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This 2007 file photo shows the magnet core of the world's largest superconducting solenoid magnet, part of the Large Hadron Collider particle accelerator. Some 2000 scientists from 155 institutes in 36 countries are working together to build the particle detector. ((AP Photo/Keystone, Martial Trezzini))

A giant particle accelerator near Geneva, Switzerland, that is set to begin operations next week poses no threat to mankind, according to the latest report from the group in charge of safety at the facility.

The Large Hadron Collider, which is run by the European Organization for Nuclear Research, lies in a 27-kilometre-long underground circuit beneath the French-Swiss border and is set to begin low-energy operations on Sept. 10.

It has attracted worldwide attention, in part because it has been a costly project, with a total budget of $9 billion. But it has also raised fears among the general populace about the potential dangers of such a large experiment.

Those fears are unfounded, wrote the safety assessment group for the LHC in a study published Friday. The safety group said its latest review should dispel fears of universe-gobbling black holes or anti-matter destroying the Earth.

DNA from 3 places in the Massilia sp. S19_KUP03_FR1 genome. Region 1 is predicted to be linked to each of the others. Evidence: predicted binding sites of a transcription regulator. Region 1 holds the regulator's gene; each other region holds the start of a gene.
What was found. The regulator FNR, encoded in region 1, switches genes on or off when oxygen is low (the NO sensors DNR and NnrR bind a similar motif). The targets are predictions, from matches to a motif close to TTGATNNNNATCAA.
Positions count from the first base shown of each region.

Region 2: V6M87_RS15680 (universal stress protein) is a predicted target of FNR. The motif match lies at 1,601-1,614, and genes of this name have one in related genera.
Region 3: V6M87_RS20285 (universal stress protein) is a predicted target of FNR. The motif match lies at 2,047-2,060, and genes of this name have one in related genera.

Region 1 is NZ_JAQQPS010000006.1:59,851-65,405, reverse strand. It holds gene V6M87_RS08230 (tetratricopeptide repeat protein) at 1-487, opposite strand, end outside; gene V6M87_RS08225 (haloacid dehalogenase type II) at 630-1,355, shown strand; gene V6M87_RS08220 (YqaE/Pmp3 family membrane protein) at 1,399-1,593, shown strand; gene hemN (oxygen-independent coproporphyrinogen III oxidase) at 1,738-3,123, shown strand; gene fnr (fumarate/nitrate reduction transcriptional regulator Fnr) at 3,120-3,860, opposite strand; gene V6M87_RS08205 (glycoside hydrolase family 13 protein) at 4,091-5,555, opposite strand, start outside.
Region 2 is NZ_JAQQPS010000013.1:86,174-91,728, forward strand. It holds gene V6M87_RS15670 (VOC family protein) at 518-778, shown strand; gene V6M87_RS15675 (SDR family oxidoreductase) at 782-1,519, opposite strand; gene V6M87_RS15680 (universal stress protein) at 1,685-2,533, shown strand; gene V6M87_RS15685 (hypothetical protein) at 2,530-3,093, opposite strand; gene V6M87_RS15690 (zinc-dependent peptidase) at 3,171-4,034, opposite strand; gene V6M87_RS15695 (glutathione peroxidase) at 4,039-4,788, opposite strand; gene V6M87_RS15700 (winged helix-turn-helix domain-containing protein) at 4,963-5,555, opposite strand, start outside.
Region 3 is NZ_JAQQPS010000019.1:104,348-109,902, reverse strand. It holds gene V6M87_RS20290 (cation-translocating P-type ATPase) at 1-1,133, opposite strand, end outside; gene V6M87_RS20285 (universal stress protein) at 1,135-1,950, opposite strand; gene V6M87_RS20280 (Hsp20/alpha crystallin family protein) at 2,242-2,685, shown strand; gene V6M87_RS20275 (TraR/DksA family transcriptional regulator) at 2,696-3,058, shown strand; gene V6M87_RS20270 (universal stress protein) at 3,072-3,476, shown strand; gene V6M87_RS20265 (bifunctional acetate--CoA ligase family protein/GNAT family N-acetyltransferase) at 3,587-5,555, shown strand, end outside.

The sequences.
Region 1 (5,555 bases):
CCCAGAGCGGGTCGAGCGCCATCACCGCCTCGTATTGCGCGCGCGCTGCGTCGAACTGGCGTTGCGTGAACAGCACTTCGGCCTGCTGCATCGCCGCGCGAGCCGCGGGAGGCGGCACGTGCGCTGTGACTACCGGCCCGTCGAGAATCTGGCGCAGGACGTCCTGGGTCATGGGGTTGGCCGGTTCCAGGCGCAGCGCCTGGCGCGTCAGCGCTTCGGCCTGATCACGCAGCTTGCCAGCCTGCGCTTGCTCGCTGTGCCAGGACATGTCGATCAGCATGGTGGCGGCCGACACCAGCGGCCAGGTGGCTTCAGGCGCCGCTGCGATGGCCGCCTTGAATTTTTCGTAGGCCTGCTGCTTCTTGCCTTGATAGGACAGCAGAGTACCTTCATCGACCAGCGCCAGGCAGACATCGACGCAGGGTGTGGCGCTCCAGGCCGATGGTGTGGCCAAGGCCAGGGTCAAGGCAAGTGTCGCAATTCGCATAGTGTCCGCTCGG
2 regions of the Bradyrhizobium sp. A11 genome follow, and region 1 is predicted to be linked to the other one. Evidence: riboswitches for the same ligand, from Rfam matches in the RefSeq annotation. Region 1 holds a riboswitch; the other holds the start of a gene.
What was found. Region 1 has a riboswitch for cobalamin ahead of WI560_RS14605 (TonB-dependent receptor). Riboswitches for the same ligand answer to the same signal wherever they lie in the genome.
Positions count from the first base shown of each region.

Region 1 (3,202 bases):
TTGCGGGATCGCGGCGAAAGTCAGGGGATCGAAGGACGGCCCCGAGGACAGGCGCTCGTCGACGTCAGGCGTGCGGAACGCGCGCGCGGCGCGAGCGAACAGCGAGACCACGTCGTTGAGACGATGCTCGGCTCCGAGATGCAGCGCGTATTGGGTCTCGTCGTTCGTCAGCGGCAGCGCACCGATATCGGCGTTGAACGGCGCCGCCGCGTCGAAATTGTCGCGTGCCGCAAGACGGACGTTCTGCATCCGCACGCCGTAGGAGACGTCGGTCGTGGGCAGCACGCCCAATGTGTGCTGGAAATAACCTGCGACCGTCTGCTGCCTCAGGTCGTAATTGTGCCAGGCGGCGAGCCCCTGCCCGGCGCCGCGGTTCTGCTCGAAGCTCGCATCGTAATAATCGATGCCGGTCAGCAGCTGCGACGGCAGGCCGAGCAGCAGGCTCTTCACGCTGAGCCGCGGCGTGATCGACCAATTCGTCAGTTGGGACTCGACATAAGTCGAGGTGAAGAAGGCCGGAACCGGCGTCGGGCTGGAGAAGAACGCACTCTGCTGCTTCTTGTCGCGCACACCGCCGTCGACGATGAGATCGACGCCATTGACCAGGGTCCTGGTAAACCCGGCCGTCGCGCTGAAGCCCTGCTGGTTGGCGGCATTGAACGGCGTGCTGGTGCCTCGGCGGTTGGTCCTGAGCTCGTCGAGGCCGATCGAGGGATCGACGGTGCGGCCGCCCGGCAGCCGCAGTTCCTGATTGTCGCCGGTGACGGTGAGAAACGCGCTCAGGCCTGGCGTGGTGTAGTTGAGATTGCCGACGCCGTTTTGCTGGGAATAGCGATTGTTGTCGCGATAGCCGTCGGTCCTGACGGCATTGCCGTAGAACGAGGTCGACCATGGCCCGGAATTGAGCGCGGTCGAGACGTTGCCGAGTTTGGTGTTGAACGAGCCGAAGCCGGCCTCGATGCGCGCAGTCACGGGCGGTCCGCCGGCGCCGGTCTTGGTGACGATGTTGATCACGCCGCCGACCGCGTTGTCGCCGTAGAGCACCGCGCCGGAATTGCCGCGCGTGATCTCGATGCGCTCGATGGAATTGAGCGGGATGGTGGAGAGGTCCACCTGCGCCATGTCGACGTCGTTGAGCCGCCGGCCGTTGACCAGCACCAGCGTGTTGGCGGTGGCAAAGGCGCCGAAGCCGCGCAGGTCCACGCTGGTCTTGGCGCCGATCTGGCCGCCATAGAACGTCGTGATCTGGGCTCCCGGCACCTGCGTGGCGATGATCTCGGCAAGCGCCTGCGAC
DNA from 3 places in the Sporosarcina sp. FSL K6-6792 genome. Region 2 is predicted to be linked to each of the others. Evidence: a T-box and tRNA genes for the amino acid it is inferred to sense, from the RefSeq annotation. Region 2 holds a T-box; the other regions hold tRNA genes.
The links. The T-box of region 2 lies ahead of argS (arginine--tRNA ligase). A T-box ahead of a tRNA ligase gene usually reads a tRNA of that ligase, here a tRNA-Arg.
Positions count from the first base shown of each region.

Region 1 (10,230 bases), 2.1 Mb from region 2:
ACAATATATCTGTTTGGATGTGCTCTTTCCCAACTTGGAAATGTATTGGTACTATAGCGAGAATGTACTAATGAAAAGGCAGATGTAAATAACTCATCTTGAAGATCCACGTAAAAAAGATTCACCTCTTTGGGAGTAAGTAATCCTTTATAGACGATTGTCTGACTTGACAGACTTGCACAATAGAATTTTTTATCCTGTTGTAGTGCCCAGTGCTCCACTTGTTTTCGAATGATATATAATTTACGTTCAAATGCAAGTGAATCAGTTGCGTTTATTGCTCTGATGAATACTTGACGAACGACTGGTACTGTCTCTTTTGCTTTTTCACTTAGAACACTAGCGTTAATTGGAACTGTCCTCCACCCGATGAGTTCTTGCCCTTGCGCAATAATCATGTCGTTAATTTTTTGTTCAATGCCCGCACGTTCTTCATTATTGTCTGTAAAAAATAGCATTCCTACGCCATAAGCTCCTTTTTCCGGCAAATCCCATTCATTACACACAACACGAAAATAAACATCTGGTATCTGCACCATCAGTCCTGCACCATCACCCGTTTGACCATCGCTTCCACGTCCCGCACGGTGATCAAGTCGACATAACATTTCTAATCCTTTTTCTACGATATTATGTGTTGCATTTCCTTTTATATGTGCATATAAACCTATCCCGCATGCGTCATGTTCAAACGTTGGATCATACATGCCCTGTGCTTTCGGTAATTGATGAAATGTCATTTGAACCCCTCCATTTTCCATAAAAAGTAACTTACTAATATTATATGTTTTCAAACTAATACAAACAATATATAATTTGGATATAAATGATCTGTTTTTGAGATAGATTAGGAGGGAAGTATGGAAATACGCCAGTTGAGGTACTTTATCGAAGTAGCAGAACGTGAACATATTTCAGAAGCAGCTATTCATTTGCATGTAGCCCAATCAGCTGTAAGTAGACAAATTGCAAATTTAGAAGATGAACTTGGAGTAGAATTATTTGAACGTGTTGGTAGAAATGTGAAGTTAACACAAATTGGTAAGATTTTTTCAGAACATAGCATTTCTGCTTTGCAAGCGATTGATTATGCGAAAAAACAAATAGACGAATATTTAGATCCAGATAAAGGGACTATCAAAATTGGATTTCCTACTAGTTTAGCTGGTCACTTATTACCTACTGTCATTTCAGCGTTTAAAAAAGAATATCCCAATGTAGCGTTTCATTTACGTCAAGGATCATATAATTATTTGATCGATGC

If particle collisions like the ones created at the LHC had the power to destroy the Earth, such interactions would have wiped out the planet long ago, the group wrote Friday in the Journal of Physics G: Nuclear and Particle Physics.

"Nature has already conducted the equivalent of about a hundred thousand LHC experimental programs on Earth – and the planet still exists," they wrote.

It's the second such study by the safety assessment group. The first study, published in 2003, came to similar conclusions.

The collider will use a ring of super-cooled magnets to push two proton beams to speeds and energies never before reached under controlled conditions, crashing the protons into one another to create and detect a host of new particles.

It is expected to be the most powerful tool yet for physicists hoping to uncover the secrets behind the laws of the universe, both on the tiny scale of quantum mechanics and the huge domain of galaxies and black holes.

Physicists from universities across Canada will be involved in the LHC's operations through the ATLAS experiment, one of two main experiments studying the results of proton-on-proton collisions.